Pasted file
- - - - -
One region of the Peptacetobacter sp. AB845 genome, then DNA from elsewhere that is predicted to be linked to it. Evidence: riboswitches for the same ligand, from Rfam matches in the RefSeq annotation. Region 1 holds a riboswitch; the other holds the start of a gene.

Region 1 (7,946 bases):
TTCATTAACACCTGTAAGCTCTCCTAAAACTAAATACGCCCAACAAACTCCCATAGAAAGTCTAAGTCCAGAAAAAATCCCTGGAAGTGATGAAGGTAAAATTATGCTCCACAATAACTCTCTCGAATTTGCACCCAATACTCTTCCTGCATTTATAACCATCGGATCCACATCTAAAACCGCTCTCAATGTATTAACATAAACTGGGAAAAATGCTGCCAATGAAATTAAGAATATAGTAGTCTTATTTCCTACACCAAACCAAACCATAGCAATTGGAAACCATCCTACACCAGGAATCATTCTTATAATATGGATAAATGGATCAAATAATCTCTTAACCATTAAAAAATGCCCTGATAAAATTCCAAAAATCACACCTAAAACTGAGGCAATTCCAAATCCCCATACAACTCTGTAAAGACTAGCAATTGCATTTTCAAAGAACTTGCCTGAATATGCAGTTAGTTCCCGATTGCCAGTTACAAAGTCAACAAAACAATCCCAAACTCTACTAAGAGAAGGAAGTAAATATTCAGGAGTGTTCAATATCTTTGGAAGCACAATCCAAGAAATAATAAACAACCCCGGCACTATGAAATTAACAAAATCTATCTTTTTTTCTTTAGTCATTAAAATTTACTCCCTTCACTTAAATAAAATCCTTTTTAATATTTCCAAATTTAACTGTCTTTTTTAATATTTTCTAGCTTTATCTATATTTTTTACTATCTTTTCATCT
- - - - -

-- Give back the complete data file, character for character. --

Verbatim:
One region of the Peptacetobacter sp. AB845 genome, then DNA from elsewhere that is predicted to be linked to it. Evidence: riboswitches for the same ligand, from Rfam matches in the RefSeq annotation. Region 1 holds a riboswitch; the other holds the start of a gene.

Region 1 (7,946 bases):
TTCATTAACACCTGTAAGCTCTCCTAAAACTAAATACGCCCAACAAACTCCCATAGAAAGTCTAAGTCCAGAAAAAATCCCTGGAAGTGATGAAGGTAAAATTATGCTCCACAATAACTCTCTCGAATTTGCACCCAATACTCTTCCTGCATTTATAACCATCGGATCCACATCTAAAACCGCTCTCAATGTATTAACATAAACTGGGAAAAATGCTGCCAATGAAATTAAGAATATAGTAGTCTTATTTCCTACACCAAACCAAACCATAGCAATTGGAAACCATCCTACACCAGGAATCATTCTTATAATATGGATAAATGGATCAAATAATCTCTTAACCATTAAAAAATGCCCTGATAAAATTCCAAAAATCACACCTAAAACTGAGGCAATTCCAAATCCCCATACAACTCTGTAAAGACTAGCAATTGCATTTTCAAAGAACTTGCCTGAATATGCAGTTAGTTCCCGATTGCCAGTTACAAAGTCAACAAAACAATCCCAAACTCTACTAAGAGAAGGAAGTAAATATTCAGGAGTGTTCAATATCTTTGGAAGCACAATCCAAGAAATAATAAACAACCCCGGCACTATGAAATTAACAAAATCTATCTTTTTTTCTTTAGTCATTAAAATTTACTCCCTTCACTTAAATAAAATCCTTTTTAATATTTCCAAATTTAACTGTCTTTTTTAATATTTTCTAGCTTTATCTATATTTTTTACTATCTTTTCATCT